crude oil supply.
He soon acquired the Sinclair crude oil pipeline system
for the unheard sum of $62 million dollars and Stanolind
Pipeline Company was born.
1935: Population Shifts (Product Lines)
By the 30s, the population continued to move west
across the Mississippi River and the first product pipelines
where built from Whiting, St. Louis and Kansas City to the
1945: Product Lines Grow During WWII
Throughout WW II, product systems grew rapidly along the
eastern seaboard. 48 US oil tankers were sunk in the early
stages of the war showing the US vulnerability to such attack.
Near the end of the war, pipeline regulation became the
responsibility of the US Interstate Commerce Commission
who introduced the notion of reasonable returns in the 8
percent to 10 percent range.
1950s-1960s: Amoco moves overseas
In the 50s and 60s, the balance of supply was
For the first time the US was a net importer of oil.
Indiana Standard, which would soon become Amoco, moved
overseas discovering oil and gas in:
Egypt, Argentina, Trinidad, West Africa, the North Sea,
Western Canada, the Caspian Sea and offshore China.
Shifting crude supply
As lower 48 oil production declined and petroleum supply
came increasingly from overseas and Canada, the pipeline
industry responded with major industry systems from the
US Gulf Coast to the Mid West, Western Canada to the Mid
West, and California to the US West Coast.
In 1954, Stanolind, the Indiana Standard pipeline company,
became the largest liquid pipeline carrier in North America.
A position it held to the most recent Enbridge expansion.
1968: The population Moves West
The relentless move westward continued and product pipelines
followed. Also, the rise of import refineries on the US
Gulf Coast led to the construction of Colonial pipeline
to supply the eastern seaboard.
Colonial was the largest privately financed undertaking
in US history in 1968.
1970s - 1990s: The Advent of Specialty Pipes
Modern pipelines became increasingly versatile as they
were called upon to:
- gather oil and gas over one mile beneath the ocean surface
- transport supercritical fluid carbon dioxide for territory
- carry natural gas liquids for growing regional heating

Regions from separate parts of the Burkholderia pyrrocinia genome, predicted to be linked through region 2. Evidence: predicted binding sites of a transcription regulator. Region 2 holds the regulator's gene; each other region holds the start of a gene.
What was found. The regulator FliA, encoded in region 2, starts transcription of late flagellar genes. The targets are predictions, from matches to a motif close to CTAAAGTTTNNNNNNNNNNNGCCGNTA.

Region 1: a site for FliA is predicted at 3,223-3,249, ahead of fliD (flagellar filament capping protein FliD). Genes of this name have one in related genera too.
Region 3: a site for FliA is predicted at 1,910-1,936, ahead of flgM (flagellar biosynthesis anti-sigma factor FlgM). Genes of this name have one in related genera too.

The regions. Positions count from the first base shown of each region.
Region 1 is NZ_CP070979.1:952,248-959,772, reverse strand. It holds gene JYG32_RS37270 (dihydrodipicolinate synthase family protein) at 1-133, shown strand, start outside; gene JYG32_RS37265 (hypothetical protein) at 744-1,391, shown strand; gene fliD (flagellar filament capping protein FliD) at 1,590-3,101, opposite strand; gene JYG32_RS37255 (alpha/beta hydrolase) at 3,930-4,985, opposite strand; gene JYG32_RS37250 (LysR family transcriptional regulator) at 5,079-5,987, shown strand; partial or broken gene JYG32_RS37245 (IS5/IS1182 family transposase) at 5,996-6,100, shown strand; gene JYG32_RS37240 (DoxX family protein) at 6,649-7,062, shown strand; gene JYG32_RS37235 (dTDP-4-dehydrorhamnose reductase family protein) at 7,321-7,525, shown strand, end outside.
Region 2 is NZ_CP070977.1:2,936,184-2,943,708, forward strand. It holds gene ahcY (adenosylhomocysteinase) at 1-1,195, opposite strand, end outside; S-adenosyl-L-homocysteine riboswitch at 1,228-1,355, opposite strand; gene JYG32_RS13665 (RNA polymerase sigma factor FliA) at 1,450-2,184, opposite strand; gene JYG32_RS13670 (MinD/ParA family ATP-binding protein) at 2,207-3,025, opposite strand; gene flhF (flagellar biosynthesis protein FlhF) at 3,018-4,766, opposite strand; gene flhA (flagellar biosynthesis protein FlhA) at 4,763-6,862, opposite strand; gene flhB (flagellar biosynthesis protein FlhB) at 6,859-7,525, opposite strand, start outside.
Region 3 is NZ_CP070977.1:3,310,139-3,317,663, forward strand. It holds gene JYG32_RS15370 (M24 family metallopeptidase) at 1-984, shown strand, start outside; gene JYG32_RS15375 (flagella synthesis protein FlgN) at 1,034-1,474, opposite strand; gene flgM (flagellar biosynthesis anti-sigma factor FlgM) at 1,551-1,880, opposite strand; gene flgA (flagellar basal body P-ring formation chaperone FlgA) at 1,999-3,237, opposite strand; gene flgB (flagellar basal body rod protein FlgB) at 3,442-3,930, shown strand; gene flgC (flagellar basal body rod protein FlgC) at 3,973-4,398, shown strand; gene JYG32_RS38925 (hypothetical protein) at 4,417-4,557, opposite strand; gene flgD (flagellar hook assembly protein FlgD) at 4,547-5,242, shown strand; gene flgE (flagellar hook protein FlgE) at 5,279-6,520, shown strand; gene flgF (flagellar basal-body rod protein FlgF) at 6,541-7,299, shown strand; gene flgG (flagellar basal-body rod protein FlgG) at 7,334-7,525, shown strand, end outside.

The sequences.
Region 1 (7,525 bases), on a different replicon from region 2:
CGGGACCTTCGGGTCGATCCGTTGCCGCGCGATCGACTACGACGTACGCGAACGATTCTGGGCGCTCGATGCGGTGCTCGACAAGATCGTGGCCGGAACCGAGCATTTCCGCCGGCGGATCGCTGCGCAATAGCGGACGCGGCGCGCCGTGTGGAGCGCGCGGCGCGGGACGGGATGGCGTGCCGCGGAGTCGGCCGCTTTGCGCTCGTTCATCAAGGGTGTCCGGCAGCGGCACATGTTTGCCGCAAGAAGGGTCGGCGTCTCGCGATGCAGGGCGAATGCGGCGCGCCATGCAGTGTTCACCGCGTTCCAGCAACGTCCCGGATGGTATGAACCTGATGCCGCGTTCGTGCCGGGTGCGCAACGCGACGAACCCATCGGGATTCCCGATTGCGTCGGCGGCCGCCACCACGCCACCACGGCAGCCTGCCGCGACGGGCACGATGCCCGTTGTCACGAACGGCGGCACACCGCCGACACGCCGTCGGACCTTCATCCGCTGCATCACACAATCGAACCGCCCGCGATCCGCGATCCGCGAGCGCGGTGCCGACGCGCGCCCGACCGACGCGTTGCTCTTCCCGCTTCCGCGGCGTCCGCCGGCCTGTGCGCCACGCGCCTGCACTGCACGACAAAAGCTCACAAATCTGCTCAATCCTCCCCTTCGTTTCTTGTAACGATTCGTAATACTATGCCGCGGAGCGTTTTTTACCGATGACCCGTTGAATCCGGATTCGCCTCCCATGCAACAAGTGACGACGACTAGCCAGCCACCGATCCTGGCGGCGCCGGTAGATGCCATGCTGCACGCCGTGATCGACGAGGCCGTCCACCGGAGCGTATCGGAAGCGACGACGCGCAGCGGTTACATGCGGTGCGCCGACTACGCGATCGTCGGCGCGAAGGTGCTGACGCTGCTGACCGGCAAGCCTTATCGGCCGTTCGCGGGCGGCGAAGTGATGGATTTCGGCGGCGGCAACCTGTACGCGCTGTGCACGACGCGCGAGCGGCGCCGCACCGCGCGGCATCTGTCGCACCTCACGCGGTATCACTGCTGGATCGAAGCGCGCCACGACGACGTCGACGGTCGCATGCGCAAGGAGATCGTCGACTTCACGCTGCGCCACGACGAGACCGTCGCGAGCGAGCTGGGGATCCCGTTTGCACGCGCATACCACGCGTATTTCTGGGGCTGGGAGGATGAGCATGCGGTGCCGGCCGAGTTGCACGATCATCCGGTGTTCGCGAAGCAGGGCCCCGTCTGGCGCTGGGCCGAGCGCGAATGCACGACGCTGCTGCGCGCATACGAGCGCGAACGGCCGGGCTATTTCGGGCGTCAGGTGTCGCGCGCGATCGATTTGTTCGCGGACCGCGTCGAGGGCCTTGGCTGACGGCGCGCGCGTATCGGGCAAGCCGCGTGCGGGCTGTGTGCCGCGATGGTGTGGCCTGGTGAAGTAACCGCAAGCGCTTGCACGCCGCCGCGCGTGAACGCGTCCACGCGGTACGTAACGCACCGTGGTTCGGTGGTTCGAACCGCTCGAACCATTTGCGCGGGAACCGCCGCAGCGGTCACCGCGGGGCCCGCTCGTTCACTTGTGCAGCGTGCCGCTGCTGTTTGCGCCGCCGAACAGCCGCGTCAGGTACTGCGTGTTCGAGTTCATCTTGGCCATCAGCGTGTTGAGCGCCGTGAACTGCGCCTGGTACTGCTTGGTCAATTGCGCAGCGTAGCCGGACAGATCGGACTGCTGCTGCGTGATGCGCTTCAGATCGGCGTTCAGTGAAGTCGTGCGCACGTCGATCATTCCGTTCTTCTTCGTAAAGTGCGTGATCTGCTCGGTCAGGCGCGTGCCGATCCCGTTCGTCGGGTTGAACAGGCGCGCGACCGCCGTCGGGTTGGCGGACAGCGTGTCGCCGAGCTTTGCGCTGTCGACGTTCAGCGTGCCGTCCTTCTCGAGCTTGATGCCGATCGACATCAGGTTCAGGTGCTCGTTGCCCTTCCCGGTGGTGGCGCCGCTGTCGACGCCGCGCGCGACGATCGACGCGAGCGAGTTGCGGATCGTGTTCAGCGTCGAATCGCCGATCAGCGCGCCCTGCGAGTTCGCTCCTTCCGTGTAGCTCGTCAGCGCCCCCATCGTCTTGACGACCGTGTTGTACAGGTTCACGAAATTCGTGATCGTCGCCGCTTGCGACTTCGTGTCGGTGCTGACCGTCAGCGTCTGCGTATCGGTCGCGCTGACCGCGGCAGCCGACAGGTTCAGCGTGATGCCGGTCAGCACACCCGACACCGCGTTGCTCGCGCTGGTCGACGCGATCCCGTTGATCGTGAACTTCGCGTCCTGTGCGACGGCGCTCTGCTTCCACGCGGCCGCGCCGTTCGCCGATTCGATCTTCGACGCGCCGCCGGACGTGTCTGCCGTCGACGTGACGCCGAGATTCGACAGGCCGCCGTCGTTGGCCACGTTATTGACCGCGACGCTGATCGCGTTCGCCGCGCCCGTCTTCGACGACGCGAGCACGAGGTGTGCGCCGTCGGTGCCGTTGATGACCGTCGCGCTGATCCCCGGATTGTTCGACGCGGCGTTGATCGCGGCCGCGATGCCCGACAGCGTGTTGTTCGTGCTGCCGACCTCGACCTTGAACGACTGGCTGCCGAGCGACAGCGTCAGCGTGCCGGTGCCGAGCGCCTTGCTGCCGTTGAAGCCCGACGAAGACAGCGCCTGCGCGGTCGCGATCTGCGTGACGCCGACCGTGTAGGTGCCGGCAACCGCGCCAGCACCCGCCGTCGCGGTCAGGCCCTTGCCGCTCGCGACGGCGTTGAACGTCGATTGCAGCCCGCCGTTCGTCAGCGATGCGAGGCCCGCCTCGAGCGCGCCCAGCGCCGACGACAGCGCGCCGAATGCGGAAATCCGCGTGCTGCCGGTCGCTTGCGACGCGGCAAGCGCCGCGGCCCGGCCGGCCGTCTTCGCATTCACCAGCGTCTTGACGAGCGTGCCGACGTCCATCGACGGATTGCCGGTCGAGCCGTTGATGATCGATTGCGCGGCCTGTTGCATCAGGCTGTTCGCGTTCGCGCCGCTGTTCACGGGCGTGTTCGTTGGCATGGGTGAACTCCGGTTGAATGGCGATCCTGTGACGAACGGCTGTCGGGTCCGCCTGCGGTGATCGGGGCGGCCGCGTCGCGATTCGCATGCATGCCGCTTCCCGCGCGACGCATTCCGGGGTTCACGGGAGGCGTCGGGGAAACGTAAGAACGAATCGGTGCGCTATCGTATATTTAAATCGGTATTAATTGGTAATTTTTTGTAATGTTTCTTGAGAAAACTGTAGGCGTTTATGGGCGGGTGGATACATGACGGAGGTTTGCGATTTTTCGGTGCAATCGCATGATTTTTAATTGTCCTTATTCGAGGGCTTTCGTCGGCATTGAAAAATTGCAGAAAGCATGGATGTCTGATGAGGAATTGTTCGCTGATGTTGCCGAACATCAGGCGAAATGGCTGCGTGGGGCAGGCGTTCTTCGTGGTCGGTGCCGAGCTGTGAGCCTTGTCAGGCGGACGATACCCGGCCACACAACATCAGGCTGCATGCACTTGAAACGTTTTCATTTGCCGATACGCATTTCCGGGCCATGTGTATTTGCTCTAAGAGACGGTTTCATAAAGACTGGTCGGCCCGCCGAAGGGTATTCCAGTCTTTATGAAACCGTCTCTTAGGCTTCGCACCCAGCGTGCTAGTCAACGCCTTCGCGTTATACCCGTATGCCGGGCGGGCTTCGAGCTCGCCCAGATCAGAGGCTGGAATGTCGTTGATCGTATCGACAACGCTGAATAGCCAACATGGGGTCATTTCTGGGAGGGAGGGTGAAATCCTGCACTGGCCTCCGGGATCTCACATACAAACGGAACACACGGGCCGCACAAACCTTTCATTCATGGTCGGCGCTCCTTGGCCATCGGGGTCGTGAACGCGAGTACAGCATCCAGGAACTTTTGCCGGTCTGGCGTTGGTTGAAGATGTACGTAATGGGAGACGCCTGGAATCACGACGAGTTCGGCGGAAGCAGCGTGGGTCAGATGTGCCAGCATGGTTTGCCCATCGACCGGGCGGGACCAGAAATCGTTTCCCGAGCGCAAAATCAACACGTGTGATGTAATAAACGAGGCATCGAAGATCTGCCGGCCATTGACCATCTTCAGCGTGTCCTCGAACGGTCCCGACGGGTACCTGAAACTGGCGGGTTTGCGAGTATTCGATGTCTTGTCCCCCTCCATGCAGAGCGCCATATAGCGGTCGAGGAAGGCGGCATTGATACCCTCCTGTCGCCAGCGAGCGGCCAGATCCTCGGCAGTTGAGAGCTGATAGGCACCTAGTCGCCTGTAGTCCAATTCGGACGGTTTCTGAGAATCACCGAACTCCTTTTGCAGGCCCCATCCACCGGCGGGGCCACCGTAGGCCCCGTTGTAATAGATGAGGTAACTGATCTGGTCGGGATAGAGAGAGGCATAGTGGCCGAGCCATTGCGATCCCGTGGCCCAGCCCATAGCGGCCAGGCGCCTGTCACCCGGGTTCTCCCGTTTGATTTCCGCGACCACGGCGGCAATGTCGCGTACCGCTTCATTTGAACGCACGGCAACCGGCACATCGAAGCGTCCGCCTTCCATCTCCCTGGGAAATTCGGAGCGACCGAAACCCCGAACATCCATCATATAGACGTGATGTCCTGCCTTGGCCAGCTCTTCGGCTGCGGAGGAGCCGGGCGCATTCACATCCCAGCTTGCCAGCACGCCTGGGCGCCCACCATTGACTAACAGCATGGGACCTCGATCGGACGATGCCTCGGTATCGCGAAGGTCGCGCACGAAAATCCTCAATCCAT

and olefins industries
- and transport specialty chemicals between chemical plants
1998: BP and Amoco Merge
December 31, 1998, BP and Amoco united their global operations
through a merger. The joining of the two companies represented,
at the time, the worlds largest ever industrial merger.
BP and Amoco had significant investments in solar energy
and share strong records and reputations for sound operating
practices, and environmental and social responsibility
1999: BP Amoco Pipelines (North America) Business Unit
As a result of the combination of BP's and Amoco's North
American pipeline assets, a new pipeline business unit was
2000: BP Amoco and ARCO Combine
On April, 18, 2000, BP Amoco combined with Atlantic Richfield
Company (ARCO) of Los Angeles.
BP Pipelines (North America)
BP Amoco Pipelines (North America) renamed BP Pipelines
BP Pipelines Operates Destin Pipeline
Amoco Destin Pipeline Company, an
indirect subsidiary of BP Amoco Inc., purchased the ownership
interest of Southern Natural Gas in Destin Pipeline Company,
LLC. As a result the Pipelines Business Unit owns approximately
67% interest in Destin Pipeline Company, LLC. The Pipelines
Business Unit is the field operator of the Destin pipeline
and will become is its Commercial Manager in 2002.
2000: BP Pipelines Operates Olympic
Richfield Company (ARCO), a subsidiary of BP America Inc.,
purchased the stock interest of GATX Terminals Corporation
in Olympic Pipe Line Company. As a result of the addition
of GATX stock, the Pipelines' Business unit owns approximately
63% of the outstanding shares of Olympic Pipe Line Company.
The Olympic Pipe Line Company operates
a 400-mile pipeline system that runs in a 299-mile corridor
from Ferndale, Washington to Portland, Oregon. Delivery
lines carry products from the mainline to bulk terminals
at Seattle, Sea-Tax International Airport, Tacoma, Olympia
and Vancouver, Washington and Linnton and Portland, Oregon.
Pipeline Systems Today
Looking ahead, the North American pipeline industry continues
to move toward market based pricing under relatively light
handed federal regulation.
The largest growth opportunities in the near term is in
the Gulf of Mexico and southern US.
Recent high profile incidents have increased industry emphasis
on being a premier operator with superb Health Safety Environmental
Finally, the industry continues to restructure with integrated
majors restructuring in the advent of new mid-stream players.